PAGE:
Second baseman Brian Roberts was the key reinforcement, and he helped the comeback by moving a runner over to third base in the ninth and drilling a three-run home run in the 10th. Shortstop Miguel Tejada came through with the game-tying hit, breaking a 2-for-22 personal skid and giving the Orioles just their second run in their last 26 innings.
"When the game started ... I went to the cage and loosened up just in case the manager needed me," said Tejada, a four-time All-Star and former Most Valuable Player. "It's a long season and I know it's hard to be hot the entire year. I've been struggling ... but every day is a different day and I know I can hit."
"We needed a big hit to break it open," added Baltimore manager Dave Trembley. "I thought we were going to do that in the first inning when we got guys on first and second, but [Nick Markakis] hit into a double play.
"The key is keep battling -- don't give at-bats away [and] don't chase bad pitches -- especially at this point and time of the season and the way things have been going for us."
Baltimore had fallen in 12-1 and 2-0 losses in the last two days, and two pitchers combined to shut them down for the first eight innings on Thursday. Starter Brandon McCarthy worked four innings of five-hit ball, and veteran reliever Jamey Wright got 11 outs. Heading into the ninth inning -- and trailing 1-0 -- the Orioles were 0-for-9 with runners in scoring position.
Melvin Mora started the game-changing rally with a double, and that's when Trembley started getting creative. Roberts came in as the first pinch-hitter and moved Mora to third base, setting the stage for Tejada's key single. Catcher Ramon Hernandez entered after the game was tied and reached on an error, but Baltimore couldn't win it without extra innings.
"That was one of our better team baseball games of the season," Trembley said. "From the seventh inning on, we were telling guys where they could possibly hit -- depending on who made the last out and if the lineup rolled over."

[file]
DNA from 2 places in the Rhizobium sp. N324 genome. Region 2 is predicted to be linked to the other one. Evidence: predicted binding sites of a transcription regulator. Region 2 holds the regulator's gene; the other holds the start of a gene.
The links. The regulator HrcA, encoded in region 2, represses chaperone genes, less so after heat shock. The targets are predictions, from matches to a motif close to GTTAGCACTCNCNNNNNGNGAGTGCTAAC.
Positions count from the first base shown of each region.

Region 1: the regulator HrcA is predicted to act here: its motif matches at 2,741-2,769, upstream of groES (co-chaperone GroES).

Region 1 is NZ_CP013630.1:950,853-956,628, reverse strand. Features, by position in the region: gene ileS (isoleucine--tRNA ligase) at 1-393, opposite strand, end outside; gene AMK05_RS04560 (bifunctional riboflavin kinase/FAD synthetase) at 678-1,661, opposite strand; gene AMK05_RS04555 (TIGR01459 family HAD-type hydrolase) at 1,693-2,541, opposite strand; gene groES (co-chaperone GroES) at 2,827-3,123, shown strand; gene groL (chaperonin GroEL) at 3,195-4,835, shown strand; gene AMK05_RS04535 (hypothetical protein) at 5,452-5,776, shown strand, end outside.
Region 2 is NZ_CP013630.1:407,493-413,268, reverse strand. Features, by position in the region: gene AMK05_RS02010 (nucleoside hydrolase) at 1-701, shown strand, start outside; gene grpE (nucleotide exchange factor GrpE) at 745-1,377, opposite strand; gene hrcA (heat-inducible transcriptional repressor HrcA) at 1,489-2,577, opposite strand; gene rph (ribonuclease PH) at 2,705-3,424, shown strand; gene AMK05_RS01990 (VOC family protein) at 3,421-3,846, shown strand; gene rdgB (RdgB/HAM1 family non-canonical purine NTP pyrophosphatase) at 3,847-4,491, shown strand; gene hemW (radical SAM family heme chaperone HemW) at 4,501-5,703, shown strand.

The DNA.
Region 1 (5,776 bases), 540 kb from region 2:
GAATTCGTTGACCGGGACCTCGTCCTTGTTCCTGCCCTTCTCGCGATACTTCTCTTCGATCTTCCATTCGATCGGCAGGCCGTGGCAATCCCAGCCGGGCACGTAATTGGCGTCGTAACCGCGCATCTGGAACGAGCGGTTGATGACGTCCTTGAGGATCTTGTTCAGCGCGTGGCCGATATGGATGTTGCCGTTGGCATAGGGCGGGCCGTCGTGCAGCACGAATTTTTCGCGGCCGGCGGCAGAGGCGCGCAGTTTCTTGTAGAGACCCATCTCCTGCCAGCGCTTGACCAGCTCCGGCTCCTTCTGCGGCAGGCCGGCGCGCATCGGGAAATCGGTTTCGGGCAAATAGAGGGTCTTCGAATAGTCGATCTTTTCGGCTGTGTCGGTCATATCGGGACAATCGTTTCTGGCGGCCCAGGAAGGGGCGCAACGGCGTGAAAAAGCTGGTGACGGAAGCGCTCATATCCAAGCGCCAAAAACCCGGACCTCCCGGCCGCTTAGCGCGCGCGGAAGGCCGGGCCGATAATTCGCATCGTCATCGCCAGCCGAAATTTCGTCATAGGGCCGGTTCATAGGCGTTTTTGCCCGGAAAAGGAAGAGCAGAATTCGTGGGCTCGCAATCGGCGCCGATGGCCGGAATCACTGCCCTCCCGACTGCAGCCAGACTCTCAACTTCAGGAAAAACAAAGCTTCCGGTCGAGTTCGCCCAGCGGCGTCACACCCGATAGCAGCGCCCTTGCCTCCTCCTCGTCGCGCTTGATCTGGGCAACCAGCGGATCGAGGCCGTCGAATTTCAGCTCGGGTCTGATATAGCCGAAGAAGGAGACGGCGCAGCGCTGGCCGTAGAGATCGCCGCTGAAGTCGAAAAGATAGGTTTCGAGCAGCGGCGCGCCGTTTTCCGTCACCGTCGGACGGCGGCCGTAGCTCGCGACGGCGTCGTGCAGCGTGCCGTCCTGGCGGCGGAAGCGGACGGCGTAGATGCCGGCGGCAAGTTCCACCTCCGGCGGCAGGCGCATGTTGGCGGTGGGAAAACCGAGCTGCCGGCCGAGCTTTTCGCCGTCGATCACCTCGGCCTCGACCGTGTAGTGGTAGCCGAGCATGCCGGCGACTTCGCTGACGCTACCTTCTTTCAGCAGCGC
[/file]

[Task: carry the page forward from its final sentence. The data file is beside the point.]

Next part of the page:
Markakis started the 10th with an infield single and moved to second on a wild pitch, and one walk later, Aubrey Huff hit a two-hop grounder up the first-base line. Brad Wilkerson couldn't stop the ball, though, and was charged with a two-base error, as one run scored. Mora pushed another run home with a single, then Roberts crushed his three-run shot to all but seal the game.
"When you have 700 at-bats, you just go up there and do what you normally do," he said of his late arrival. "You don't feel like you're going to go scoreless for that long -- or bust out and at least have a big inning here or there at some point. I don't know that we were thinking about scoring five or six in the 10th, but the guys had good at-bats."
None of that would've mattered if the Orioles (65-87) hadn't gotten a strong pitching performance of their own. Victor Zambrano pitched well in his first Baltimore start, holding the Rangers to one run in five innings of work. Texas (70-83) scored in the first inning and never really challenged again until the sixth, after Zambrano had left the game.
Baltimore had the benefit of a relatively rested bullpen, another key factor in the comeback. Vetreran relievers Chad Bradford and Jamie Walker combined to get eight key outs without putting anyone on base, holding the game in check. Walker (2-2) worked through the ninth, and then Fernando Cabrera pitched a two-run 10th to account for the final margin.
"Our situational pitching was very good tonight," Trembley said. "It just goes to show you that when you give some guys a little bit of rest, they come in and they've got good location and some movement on their pitches. That's what happened tonight, and obviously we got some big hits off the bench from some guys who didn't start the ballgame."
The Orioles have made no bones about saying that they will allow some of their reserves to play in the season's final week, largely because they know what they can expect from their core of starting players. They've also said that they'll do whatever they can to win a ballgame -- even if it means yanking away a day off and putting their starters back to work.
"I wish we would've had a whole lot of runs and those guys could've gotten the whole night off," said Trembley. "That's what the plan was going in, but I talked to them all before the game and told them to be ready. And they were."
Spencer Fordin is a reporter for MLB.com. This story was not subject to the approval of Major League Baseball or its clubs.